The morning of his 70th birthday, September 23, 1982, my kids and I were visiting my dad, Nathan I. Daniel, in Honolulu. My stepmom, Connie, was busily overseeing last-minute preparations for the surprise party she had planned for that evening. Although it was going to take place in a restaurant – a great way to keep Dad in the dark till the surprise could be sprung – Connie had a zillion things on her to-do list. Errands like picking up flowers, champagne and who-knows-what-else. So, after breakfast, one after another, all the adults quietly left the house, each heading off on a stealth mission. I took my daughter Naomi with me as I zipped into town. That left only two people in the house – my son Adam, 7, and his grandfather.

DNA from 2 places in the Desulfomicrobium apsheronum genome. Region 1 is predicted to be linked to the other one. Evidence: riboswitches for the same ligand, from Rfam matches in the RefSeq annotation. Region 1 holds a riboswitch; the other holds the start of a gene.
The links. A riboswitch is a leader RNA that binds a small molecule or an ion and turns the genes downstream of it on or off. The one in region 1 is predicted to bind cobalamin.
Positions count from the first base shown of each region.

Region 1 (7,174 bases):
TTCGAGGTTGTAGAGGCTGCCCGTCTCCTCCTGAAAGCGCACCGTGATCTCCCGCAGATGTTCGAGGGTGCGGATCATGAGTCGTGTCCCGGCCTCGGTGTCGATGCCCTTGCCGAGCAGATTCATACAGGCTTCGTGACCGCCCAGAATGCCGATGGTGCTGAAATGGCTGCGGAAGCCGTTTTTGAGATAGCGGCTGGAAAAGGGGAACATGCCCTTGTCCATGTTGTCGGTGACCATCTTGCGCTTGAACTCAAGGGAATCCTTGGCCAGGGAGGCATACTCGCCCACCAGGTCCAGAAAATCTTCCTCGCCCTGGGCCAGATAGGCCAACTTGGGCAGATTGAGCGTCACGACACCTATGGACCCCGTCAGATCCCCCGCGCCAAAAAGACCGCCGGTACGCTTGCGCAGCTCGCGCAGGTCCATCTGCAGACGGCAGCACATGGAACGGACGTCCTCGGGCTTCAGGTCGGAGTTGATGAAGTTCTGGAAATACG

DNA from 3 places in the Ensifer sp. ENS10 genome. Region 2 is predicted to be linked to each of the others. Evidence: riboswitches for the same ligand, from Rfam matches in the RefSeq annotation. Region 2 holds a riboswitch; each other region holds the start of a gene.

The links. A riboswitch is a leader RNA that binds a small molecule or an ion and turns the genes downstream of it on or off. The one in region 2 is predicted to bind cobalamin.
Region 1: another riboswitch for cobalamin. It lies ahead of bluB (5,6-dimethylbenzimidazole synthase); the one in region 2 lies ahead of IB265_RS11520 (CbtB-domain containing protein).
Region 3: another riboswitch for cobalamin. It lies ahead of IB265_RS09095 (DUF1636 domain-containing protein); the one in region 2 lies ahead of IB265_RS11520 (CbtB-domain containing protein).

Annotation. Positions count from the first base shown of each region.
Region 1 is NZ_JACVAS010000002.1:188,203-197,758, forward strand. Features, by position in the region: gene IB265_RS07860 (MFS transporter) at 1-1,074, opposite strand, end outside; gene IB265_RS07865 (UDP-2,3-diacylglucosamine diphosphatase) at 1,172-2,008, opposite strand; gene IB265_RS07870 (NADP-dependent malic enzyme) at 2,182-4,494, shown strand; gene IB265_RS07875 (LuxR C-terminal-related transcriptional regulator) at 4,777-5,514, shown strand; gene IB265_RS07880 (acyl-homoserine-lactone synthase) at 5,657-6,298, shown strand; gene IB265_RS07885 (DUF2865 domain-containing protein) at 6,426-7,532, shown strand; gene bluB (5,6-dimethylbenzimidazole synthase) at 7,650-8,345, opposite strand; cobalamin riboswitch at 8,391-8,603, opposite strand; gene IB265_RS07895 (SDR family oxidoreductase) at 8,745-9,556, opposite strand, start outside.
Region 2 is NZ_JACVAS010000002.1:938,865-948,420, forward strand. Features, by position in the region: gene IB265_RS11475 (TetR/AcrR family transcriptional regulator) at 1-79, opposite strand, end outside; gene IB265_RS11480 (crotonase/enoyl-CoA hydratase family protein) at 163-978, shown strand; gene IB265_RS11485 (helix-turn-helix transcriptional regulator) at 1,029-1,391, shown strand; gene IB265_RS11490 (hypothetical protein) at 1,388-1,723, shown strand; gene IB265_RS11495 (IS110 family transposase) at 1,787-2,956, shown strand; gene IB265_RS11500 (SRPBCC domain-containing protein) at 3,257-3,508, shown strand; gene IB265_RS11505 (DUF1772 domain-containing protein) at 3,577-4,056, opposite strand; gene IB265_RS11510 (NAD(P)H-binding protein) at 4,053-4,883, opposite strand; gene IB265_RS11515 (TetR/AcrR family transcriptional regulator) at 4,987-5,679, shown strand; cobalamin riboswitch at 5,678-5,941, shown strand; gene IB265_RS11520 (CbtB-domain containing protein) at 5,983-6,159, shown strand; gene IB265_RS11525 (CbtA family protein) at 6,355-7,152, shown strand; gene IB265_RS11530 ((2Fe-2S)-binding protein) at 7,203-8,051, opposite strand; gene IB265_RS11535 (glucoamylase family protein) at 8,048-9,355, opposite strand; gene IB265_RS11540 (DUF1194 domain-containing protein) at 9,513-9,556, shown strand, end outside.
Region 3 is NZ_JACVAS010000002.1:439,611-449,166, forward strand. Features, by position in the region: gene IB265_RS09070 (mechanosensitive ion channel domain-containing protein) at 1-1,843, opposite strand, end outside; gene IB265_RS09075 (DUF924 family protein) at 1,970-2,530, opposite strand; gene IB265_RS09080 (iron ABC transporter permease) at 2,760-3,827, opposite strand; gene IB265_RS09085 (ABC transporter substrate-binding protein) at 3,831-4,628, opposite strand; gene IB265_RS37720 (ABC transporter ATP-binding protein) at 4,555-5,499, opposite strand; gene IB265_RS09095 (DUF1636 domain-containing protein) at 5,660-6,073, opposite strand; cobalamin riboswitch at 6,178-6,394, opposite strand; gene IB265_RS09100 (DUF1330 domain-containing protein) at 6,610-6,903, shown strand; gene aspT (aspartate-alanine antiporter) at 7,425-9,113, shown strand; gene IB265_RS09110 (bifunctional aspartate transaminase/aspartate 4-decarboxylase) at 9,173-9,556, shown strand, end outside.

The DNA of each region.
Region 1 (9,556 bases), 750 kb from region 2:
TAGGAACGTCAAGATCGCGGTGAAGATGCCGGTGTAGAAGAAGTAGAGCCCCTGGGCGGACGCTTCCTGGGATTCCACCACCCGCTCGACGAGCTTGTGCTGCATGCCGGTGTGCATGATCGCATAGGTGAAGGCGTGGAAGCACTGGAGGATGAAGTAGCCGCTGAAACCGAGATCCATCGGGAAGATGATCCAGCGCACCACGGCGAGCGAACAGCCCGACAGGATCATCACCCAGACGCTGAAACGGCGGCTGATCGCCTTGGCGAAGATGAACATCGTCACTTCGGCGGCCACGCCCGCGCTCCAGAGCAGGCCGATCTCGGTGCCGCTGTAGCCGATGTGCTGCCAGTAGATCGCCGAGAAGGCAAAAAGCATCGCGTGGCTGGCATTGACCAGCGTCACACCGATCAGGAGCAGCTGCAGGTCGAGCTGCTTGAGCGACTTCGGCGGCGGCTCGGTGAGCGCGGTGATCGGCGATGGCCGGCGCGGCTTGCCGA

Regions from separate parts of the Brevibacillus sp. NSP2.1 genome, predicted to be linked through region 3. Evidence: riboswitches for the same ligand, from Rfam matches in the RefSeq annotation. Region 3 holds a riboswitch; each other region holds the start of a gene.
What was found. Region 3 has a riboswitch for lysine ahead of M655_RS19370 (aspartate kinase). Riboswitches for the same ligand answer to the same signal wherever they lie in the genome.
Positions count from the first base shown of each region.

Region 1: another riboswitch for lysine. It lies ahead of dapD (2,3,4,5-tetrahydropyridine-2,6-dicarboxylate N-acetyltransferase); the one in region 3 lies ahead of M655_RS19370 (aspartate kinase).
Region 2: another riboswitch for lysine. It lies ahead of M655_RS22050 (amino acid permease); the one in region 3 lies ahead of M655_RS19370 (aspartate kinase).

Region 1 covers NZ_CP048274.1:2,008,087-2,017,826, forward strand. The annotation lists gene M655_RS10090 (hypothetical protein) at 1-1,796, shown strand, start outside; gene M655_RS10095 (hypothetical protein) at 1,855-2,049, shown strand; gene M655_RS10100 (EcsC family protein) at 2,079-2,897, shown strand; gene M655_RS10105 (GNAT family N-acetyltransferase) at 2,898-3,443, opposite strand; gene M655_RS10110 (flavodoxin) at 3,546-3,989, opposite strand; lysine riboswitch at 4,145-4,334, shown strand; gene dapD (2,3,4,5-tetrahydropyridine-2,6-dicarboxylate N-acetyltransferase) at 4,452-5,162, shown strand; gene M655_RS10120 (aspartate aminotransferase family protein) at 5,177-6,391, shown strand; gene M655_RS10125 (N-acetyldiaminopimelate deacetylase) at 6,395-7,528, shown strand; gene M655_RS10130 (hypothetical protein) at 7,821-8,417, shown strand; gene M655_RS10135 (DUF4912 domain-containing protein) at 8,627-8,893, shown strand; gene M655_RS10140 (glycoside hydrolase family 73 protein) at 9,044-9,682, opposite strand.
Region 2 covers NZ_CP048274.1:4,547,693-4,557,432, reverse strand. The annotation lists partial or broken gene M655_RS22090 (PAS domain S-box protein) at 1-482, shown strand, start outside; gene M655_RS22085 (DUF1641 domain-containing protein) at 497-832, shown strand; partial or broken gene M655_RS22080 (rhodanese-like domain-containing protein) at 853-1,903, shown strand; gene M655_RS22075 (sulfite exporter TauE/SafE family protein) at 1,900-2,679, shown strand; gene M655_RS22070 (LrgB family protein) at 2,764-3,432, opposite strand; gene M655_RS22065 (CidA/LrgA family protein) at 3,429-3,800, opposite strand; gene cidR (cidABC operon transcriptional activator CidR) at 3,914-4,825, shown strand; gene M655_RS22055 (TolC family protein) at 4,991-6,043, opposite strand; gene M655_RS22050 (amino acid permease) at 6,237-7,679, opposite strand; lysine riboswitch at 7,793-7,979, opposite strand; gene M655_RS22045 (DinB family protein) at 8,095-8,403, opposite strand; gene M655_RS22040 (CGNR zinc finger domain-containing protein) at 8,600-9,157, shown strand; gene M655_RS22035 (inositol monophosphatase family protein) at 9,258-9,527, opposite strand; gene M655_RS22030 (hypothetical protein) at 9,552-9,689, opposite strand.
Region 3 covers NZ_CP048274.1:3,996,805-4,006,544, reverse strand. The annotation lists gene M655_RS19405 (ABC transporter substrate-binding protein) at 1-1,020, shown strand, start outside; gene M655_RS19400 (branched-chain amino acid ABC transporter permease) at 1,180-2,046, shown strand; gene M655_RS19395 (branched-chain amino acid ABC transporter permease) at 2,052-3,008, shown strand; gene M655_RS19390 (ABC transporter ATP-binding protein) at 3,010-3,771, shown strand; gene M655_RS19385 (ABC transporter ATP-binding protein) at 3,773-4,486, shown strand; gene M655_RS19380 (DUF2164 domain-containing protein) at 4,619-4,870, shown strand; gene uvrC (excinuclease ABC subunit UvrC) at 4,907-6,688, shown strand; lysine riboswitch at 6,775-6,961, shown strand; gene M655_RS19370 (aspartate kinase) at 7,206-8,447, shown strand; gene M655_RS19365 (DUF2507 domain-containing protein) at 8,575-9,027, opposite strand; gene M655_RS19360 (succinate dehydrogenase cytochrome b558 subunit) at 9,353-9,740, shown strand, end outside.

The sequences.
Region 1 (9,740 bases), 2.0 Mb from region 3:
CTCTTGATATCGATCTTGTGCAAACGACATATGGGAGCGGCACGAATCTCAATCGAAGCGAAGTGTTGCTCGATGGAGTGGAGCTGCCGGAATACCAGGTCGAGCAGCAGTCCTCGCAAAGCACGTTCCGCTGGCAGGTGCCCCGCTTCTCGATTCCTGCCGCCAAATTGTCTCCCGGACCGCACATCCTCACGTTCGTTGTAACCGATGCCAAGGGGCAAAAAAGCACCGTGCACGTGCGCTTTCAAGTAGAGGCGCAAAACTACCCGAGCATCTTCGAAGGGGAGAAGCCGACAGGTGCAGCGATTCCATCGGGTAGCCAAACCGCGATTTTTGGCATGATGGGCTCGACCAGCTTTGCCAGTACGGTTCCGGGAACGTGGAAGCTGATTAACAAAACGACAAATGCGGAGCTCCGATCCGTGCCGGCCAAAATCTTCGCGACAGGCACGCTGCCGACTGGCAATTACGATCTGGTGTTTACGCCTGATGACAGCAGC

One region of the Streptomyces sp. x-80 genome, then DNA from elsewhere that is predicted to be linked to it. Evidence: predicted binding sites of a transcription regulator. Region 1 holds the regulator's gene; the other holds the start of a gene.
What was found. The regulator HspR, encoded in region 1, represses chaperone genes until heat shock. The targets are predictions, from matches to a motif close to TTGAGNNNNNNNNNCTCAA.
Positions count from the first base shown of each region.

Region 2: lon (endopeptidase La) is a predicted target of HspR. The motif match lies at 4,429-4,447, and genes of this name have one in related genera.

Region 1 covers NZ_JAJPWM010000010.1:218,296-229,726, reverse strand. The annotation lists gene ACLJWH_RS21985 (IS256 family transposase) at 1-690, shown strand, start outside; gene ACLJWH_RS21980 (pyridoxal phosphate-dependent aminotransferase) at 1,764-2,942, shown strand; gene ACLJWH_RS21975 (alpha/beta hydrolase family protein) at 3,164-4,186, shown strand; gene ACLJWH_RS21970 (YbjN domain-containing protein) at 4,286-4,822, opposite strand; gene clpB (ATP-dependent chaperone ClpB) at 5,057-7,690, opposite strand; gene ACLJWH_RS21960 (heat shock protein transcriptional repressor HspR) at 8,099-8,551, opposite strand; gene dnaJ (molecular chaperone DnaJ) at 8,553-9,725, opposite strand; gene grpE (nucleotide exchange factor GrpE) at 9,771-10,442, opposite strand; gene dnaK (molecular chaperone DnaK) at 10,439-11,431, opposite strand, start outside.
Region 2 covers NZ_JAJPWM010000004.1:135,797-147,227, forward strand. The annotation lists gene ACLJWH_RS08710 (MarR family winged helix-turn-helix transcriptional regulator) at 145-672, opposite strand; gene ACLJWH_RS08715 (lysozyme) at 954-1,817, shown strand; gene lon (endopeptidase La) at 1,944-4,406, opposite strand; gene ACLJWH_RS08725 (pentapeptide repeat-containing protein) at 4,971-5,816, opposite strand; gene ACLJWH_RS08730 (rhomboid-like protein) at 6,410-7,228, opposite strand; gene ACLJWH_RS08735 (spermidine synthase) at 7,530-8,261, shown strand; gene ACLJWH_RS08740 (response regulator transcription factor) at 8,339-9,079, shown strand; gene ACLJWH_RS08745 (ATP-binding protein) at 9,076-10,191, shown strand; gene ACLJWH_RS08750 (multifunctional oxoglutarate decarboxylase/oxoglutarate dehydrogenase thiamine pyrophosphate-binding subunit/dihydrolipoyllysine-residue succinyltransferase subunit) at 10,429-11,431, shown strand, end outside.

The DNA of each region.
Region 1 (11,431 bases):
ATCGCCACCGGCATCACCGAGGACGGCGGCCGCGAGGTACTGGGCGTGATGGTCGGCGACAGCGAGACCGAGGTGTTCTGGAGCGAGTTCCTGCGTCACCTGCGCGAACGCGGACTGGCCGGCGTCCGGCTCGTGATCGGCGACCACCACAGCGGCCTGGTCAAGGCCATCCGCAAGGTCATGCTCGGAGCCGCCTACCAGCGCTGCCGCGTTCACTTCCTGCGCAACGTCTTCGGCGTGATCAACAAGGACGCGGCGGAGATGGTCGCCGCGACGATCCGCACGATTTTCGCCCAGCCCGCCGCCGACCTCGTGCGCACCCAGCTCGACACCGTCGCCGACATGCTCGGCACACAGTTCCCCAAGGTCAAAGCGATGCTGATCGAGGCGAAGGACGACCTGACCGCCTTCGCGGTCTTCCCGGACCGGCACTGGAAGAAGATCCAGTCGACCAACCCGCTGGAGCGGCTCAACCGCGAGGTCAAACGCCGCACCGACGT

Dad was in his customary place on the sofa, ignoring the perpetual TV blather and thinking about something – anything – more important. Then, as he later told us, Adam wandered into the room, which made him aware that the house was unusually quiet.
“Where is everybody?” he asked Adam.
“I can’t tell you, Grandpa. It’s a secret,” said Adam.
“Who knows the secret?” continued my dad.
“Everybody but you,” responded the young feller, confident he’d avoided blowing a titanic hole in the enterprise.
Your secret’s safe with a conscientious kid!